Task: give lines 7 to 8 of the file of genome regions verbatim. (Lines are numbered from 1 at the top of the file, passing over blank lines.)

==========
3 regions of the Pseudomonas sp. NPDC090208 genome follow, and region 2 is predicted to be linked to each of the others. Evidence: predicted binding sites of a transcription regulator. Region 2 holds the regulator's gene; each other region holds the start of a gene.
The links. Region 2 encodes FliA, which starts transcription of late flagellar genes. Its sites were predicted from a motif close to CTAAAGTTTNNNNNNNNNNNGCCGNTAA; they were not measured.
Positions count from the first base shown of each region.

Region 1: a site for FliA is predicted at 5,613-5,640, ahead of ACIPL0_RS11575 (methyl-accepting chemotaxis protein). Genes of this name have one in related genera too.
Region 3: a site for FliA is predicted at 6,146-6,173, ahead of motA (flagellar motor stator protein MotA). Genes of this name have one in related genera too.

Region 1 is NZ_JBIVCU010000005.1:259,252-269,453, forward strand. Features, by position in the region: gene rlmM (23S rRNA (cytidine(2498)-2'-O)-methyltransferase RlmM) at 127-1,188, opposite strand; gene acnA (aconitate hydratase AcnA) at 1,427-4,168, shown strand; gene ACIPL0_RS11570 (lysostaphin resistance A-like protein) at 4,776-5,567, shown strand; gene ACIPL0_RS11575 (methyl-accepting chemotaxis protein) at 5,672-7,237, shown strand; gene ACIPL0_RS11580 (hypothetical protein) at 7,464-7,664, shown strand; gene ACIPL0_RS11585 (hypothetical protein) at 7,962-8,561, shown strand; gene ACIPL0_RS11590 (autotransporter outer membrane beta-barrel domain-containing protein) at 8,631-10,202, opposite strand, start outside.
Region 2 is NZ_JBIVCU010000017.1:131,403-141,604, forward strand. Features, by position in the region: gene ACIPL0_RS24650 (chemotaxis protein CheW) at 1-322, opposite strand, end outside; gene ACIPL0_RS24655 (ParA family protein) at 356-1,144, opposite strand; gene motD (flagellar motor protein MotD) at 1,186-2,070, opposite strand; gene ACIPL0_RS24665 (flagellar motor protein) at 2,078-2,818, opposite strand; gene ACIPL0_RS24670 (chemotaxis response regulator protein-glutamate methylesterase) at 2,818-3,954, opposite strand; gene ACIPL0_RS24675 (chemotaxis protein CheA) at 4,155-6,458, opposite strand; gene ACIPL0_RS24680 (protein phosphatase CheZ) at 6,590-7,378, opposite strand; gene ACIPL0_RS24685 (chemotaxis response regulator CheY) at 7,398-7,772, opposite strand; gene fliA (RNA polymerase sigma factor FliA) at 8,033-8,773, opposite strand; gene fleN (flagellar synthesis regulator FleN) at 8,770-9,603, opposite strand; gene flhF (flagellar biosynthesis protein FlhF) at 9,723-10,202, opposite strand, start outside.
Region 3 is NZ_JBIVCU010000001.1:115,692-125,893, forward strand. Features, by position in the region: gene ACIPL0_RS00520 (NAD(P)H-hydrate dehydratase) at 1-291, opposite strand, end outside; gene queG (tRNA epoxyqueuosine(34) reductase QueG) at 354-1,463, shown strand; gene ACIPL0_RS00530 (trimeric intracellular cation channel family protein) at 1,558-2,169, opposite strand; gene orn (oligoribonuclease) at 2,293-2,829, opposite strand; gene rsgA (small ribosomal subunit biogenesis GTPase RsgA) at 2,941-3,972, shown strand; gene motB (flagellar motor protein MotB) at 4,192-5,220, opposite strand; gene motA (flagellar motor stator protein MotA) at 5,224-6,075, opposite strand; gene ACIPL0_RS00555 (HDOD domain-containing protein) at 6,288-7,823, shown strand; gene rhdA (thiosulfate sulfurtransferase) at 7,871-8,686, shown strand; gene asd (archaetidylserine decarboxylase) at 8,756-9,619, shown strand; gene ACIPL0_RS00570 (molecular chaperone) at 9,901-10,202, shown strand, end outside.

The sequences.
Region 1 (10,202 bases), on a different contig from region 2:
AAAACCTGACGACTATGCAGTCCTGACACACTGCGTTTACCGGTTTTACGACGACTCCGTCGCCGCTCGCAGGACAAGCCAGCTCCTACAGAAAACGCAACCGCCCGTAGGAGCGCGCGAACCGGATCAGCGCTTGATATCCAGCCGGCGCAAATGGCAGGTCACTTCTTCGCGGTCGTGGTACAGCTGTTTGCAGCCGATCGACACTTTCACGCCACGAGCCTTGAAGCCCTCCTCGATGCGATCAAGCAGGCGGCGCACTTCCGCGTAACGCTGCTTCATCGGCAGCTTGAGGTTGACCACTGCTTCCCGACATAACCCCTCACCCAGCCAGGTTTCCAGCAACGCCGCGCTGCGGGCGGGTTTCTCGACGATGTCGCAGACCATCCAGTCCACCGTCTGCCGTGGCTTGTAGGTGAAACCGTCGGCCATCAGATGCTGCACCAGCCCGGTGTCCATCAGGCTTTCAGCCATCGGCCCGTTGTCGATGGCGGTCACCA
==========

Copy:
Region 2 is NZ_JBIVCU010000017.1:131,403-141,604, forward strand. Features, by position in the region: gene ACIPL0_RS24650 (chemotaxis protein CheW) at 1-322, opposite strand, end outside; gene ACIPL0_RS24655 (ParA family protein) at 356-1,144, opposite strand; gene motD (flagellar motor protein MotD) at 1,186-2,070, opposite strand; gene ACIPL0_RS24665 (flagellar motor protein) at 2,078-2,818, opposite strand; gene ACIPL0_RS24670 (chemotaxis response regulator protein-glutamate methylesterase) at 2,818-3,954, opposite strand; gene ACIPL0_RS24675 (chemotaxis protein CheA) at 4,155-6,458, opposite strand; gene ACIPL0_RS24680 (protein phosphatase CheZ) at 6,590-7,378, opposite strand; gene ACIPL0_RS24685 (chemotaxis response regulator CheY) at 7,398-7,772, opposite strand; gene fliA (RNA polymerase sigma factor FliA) at 8,033-8,773, opposite strand; gene fleN (flagellar synthesis regulator FleN) at 8,770-9,603, opposite strand; gene flhF (flagellar biosynthesis protein FlhF) at 9,723-10,202, opposite strand, start outside.
Region 3 is NZ_JBIVCU010000001.1:115,692-125,893, forward strand. Features, by position in the region: gene ACIPL0_RS00520 (NAD(P)H-hydrate dehydratase) at 1-291, opposite strand, end outside; gene queG (tRNA epoxyqueuosine(34) reductase QueG) at 354-1,463, shown strand; gene ACIPL0_RS00530 (trimeric intracellular cation channel family protein) at 1,558-2,169, opposite strand; gene orn (oligoribonuclease) at 2,293-2,829, opposite strand; gene rsgA (small ribosomal subunit biogenesis GTPase RsgA) at 2,941-3,972, shown strand; gene motB (flagellar motor protein MotB) at 4,192-5,220, opposite strand; gene motA (flagellar motor stator protein MotA) at 5,224-6,075, opposite strand; gene ACIPL0_RS00555 (HDOD domain-containing protein) at 6,288-7,823, shown strand; gene rhdA (thiosulfate sulfurtransferase) at 7,871-8,686, shown strand; gene asd (archaetidylserine decarboxylase) at 8,756-9,619, shown strand; gene ACIPL0_RS00570 (molecular chaperone) at 9,901-10,202, shown strand, end outside.